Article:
The federal response to Katrina was nothing short of a disaster. A 2006 report compiled by House Republicans slammed what it called “a failure of leadership,” saying that the federal government’s “blinding lack of situational awareness and disjointed decision making needlessly compounded and prolonged Katrina’s horror.” The report specifically blamed Bush, noting that “earlier presidential involvement could have speeded the response” because the president alone could have cut through bureaucratic resistance.
There is no question that the federal response was slow — deadly slow.
Following today's press conference, Karl Rove appeared on Fox News to join in absolving the Bush administration of any blame regarding the Katrina response. "The federal government is in charge of writing checks. It's not in charge of the action itself," Rove said.Don't blame them. They just write the checks. For fuck's sake. I don't need to tell anyone how outrageously stupid that remark is, now, do I?
It's just as stupid as the phrase "compassionate conservative:"
And yet, Bush is still using it, as if the line hadn't been thoroughly discredited.
President Bush called for a "compassionate" Republican Party and warned against the GOP becoming "anti-immigrant" in one of his last interviews as president, defending his vision of the party, which has become unpopular among some Republicans.
"It's very important for our party not to narrow its focus, not to become so inward-looking that we drive people away from a philosophy that is compassionate and decent," the president said in an interview on "Fox News Sunday" that was aired yesterday....
[I]n the interview, Bush used the phrase that marked his 2000 campaign, saying, "We've got to be compassionate conservatives."
I wonder if Bush has any idea how ridiculous this sounds coming from him. We're talking about a president who vetoed funding for healthcare for poor children (twice). We're talking about a president who tried to cut food assistance to 420,000 low-income seniors.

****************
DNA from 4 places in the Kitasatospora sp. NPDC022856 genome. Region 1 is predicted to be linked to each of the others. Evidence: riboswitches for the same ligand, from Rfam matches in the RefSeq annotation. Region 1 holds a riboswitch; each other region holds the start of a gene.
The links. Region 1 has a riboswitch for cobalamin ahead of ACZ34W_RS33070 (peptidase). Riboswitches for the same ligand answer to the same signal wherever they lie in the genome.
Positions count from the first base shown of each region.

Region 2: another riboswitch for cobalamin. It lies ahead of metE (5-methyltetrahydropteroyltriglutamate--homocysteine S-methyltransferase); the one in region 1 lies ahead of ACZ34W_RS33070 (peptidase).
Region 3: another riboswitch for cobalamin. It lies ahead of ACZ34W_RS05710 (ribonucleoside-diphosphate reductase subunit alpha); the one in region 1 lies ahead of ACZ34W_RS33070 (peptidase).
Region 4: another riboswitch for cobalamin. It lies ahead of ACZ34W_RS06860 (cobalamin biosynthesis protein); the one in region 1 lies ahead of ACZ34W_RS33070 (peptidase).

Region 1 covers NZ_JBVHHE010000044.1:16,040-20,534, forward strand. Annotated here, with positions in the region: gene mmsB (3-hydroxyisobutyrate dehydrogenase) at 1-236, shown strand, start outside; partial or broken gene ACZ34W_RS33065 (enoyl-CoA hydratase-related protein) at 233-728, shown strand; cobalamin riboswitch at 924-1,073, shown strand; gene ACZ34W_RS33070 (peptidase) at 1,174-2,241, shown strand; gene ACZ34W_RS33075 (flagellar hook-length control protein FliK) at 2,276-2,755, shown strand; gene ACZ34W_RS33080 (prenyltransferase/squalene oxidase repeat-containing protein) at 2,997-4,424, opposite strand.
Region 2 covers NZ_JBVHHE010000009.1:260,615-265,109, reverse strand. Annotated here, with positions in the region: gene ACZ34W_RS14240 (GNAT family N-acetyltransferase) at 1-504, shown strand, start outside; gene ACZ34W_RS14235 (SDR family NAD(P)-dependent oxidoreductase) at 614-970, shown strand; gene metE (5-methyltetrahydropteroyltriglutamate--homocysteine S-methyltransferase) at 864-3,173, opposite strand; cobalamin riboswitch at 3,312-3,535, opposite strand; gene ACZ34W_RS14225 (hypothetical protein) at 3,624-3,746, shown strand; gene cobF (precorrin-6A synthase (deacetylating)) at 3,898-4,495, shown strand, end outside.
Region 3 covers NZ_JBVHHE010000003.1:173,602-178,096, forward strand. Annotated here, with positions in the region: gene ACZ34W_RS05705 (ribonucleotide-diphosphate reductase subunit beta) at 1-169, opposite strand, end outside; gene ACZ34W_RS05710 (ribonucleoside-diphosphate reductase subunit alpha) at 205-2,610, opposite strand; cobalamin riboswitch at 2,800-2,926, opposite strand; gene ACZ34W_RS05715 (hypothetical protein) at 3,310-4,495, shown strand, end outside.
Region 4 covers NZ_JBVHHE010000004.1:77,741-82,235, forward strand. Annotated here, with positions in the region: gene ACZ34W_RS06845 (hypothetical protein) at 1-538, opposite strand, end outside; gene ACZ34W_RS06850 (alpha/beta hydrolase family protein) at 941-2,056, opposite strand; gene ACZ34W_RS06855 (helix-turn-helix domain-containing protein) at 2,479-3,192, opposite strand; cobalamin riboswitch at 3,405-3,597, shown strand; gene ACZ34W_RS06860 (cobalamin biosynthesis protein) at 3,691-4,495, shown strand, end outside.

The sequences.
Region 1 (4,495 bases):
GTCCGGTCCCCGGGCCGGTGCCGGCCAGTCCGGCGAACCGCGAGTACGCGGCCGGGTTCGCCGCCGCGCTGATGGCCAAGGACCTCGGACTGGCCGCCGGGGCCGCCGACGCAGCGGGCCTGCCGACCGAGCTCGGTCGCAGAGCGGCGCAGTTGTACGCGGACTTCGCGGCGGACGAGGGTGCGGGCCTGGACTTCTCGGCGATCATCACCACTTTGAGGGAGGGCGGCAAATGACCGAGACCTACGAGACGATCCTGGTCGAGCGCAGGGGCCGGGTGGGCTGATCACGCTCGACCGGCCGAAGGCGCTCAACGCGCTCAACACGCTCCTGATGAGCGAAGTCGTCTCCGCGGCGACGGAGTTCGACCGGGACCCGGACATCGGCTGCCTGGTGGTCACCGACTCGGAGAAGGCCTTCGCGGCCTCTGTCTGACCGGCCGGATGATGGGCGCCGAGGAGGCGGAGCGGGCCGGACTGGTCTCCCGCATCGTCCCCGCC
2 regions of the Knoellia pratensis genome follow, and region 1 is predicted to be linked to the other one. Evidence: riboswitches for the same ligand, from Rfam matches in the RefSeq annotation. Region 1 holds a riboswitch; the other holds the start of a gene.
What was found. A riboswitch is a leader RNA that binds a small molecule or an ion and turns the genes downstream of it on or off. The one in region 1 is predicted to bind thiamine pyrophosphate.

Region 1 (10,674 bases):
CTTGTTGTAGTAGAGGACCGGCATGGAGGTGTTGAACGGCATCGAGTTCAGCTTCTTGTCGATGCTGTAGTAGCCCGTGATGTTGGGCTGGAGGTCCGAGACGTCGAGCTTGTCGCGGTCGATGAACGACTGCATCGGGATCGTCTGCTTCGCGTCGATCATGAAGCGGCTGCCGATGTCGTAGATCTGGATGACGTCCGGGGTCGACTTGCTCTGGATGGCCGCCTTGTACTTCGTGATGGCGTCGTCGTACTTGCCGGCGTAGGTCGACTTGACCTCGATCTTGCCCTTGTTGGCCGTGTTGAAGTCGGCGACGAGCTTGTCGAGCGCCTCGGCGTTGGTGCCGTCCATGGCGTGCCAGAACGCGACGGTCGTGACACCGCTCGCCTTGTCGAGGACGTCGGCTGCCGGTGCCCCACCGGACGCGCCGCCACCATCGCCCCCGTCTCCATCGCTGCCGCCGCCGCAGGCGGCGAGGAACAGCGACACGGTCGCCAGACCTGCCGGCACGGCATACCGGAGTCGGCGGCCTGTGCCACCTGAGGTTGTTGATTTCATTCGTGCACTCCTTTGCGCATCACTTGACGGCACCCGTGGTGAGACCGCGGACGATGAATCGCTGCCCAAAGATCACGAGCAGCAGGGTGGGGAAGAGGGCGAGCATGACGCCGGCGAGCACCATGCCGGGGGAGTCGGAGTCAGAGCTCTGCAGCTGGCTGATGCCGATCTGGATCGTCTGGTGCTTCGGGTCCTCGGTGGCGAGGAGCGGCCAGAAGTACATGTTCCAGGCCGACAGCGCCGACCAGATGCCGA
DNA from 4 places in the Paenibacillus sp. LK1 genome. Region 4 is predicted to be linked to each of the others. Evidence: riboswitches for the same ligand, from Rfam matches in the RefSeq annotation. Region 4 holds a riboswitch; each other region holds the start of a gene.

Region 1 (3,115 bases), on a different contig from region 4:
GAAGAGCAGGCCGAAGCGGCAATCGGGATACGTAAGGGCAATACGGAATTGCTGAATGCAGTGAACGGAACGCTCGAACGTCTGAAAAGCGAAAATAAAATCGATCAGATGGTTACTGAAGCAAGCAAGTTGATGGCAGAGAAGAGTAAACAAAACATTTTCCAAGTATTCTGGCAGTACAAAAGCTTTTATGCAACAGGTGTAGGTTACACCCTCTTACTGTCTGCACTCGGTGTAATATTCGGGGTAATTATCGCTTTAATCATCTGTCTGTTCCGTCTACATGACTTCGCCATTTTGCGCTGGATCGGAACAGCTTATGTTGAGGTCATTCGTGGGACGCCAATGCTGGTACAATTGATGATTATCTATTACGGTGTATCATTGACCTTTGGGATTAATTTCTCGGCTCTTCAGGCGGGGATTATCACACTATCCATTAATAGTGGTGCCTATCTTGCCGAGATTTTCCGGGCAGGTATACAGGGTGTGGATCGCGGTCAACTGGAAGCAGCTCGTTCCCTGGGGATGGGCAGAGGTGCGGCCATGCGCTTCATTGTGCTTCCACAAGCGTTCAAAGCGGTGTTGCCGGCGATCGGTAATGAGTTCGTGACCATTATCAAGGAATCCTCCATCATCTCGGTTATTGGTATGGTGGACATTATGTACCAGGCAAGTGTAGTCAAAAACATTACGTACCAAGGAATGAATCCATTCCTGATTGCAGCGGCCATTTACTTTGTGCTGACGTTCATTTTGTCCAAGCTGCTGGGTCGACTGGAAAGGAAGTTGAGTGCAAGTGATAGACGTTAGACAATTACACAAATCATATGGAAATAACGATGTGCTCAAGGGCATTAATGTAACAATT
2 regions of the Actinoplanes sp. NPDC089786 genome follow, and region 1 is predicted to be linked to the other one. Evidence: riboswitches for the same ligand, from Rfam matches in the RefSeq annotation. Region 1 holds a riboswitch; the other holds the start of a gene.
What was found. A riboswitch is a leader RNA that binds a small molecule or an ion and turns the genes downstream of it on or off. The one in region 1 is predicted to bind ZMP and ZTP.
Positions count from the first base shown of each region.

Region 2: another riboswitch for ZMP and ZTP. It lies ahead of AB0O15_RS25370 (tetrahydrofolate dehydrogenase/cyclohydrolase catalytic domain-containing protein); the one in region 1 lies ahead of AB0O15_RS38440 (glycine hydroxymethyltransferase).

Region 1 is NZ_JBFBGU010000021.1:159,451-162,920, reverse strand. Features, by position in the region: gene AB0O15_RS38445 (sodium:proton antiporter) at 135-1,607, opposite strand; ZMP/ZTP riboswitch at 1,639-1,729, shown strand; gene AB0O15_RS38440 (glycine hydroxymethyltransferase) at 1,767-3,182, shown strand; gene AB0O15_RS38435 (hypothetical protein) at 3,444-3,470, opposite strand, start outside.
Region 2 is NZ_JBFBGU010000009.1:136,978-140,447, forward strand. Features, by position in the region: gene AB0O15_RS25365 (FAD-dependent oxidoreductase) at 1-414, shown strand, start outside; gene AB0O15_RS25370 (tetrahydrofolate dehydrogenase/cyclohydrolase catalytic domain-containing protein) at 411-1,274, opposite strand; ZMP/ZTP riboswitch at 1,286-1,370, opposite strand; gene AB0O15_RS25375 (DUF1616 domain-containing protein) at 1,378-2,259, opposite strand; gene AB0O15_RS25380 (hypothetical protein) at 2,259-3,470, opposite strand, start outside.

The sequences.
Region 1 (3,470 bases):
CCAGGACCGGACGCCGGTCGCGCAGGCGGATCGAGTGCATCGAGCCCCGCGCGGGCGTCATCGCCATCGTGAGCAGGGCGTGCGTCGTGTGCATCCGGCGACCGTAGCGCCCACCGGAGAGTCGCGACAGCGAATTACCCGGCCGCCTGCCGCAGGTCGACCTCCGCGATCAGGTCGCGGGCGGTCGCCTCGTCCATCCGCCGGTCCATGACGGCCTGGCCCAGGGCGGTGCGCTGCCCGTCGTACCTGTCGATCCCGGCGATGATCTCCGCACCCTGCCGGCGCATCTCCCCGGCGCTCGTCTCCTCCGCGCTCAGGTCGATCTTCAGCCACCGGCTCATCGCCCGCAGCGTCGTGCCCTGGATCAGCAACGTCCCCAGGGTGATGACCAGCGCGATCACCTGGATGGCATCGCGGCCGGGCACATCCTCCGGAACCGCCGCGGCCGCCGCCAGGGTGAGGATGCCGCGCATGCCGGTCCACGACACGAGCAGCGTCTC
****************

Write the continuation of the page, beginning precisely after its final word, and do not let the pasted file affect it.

Bush has utilized torture. He launched an unnecessary war, killing thousands and causing a massive refugee problem. He seemed criminally unconcerned when a hurricane nearly destroyed a major American city.
But supposedly he's compassionate. And the reason why he's allowed to get away with saying stupid shit like this is because there's always some right-wing buttkisser, somewhere, who will twist reality 245 degrees in an attempt to prove that Bush wasn't the biggest fucking failure in American history. Take this example. Here's reality:
President Bush has “presided over the weakest eight-year span for the U.S. economy in decades. … The number of jobs in the nation increased by about 2 percent during Bush’s tenure, the most tepid growth over any eight-year span since data collection began seven decades ago.” Additionally, Americans’ incomes grew “more slowly than in any presidency since the 1960s, other than that of Bush’s father.”
Here's the twist:
“It does look like a great eight years, aside from the last quarter, unfortunately,” said Ed Lazear, chairman of Bush’s Council of Economic Advisers. “In the long term, things look good. The reason things look good is this economy will rebound, and it will rebound strongly.”See, the past didn't really happen, and even though things are undeniably fucked up beyond all recognition because of Bush's policies, the future's gonna be great, so yay, Bush!
To call these people fuckwits doesn't even begin to describe the pathological stupidity.
How many days left of this misery, again?